All subjects were recruited from Aleppo, which lies in the northwestern region of Syria, with the help of deafness related schools and institutes. The examined group consisted of 337 subjects including 132 affected patients from 54 Syrian families with 2 or more affected subjects (up to 6) with prelingual, profound, sensorineural, bilateral, non-syndromic hearing loss and 205 unrelated healthy controls.

Patients

In this study 175 females and 162 males were participated, with an age range between two and 72 years (mean age 18.2 years). Detailed family pedigrees were drawn. Information on consanguinity, age at onset of HL, detailed prenatal and perinatal history, use of ototoxic drugs (aminoglycosides), etc. was obtained through a detailed questionnaire. Physical examination was performed to exclude syndromic forms of hearing impairment at Alrazi Hospital (Aleppo), ENT examination such as Tympanometry, and BERA (Brainstem Electric Response Audiometry) were also applied at ENT department of the hospital Alrazi.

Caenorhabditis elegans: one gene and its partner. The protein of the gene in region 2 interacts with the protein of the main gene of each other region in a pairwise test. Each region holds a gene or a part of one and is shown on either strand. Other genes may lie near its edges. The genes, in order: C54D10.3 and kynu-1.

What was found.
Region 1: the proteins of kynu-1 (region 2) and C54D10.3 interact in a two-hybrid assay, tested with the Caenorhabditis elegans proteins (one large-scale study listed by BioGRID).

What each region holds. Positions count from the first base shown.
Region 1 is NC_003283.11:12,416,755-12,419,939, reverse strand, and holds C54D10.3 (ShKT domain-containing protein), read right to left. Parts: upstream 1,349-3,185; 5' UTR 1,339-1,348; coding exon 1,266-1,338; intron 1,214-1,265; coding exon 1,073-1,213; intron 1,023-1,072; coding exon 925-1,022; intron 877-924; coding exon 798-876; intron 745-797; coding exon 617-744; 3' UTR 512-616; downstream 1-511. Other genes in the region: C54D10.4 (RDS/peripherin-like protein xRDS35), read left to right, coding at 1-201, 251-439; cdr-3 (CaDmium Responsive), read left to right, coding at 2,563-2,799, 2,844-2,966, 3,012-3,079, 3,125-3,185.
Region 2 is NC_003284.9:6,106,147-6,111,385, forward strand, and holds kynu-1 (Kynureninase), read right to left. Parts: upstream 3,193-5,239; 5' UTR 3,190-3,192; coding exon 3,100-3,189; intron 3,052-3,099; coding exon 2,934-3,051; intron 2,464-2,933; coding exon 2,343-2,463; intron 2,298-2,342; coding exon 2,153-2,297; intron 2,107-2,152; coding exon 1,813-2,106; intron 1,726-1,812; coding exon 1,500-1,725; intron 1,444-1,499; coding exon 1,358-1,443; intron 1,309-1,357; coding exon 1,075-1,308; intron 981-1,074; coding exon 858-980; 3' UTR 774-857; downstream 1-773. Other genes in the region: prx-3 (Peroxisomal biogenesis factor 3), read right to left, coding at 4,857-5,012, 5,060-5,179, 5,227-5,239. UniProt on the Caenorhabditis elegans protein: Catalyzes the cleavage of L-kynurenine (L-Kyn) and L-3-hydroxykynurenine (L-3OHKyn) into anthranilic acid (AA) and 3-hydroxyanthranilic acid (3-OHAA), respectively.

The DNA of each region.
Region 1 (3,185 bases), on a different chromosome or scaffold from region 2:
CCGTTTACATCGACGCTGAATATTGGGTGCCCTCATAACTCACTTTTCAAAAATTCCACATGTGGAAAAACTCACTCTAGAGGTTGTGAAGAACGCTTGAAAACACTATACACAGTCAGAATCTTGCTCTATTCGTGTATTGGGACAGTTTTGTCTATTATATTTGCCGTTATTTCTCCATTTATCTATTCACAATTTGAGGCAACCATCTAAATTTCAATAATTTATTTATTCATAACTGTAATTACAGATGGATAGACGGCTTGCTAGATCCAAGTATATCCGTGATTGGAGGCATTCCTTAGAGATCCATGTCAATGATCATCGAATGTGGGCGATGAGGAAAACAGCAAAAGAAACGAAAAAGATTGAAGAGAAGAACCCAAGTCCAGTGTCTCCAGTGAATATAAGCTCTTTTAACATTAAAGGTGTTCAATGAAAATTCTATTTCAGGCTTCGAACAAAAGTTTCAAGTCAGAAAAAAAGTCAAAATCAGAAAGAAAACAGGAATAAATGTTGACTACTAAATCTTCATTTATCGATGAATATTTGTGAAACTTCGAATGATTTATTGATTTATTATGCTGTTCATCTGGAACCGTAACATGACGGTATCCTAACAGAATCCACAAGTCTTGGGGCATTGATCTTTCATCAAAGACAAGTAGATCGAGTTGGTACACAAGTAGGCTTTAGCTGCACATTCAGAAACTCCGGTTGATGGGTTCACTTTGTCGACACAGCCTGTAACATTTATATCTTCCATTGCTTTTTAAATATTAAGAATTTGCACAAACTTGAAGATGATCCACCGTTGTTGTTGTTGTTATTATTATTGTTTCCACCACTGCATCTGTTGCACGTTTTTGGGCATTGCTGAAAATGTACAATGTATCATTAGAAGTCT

Mutation Screening

10 ml of peripheral venous blood was obtained from each affected and healthy family members. Genomic DNA was extracted using Qiagen FlexiGene kits in accordance with the manufacturer’s instructions. Mitochondrial DNA m.1555A > G mutation was detected using PCR-RFLP strategy (m.1555A > G, F: AGAAATGGGCTACATTTTCTACCC; m.1555A > G, R: GTTCGTCCAAGTGCACCTTCCA) as mentioned in [15] followed by BsmAI-digest (site: GTC TCN/) (New England Bio Labs®). Products with m.1555A > G mutation showed one band with 248 bp and wild individual displayed two bands (192 bp and 56 bp) after polyacrylamide gel electrophoresis (6%)(Fig. 1a).
Fig. 1
Fig. 1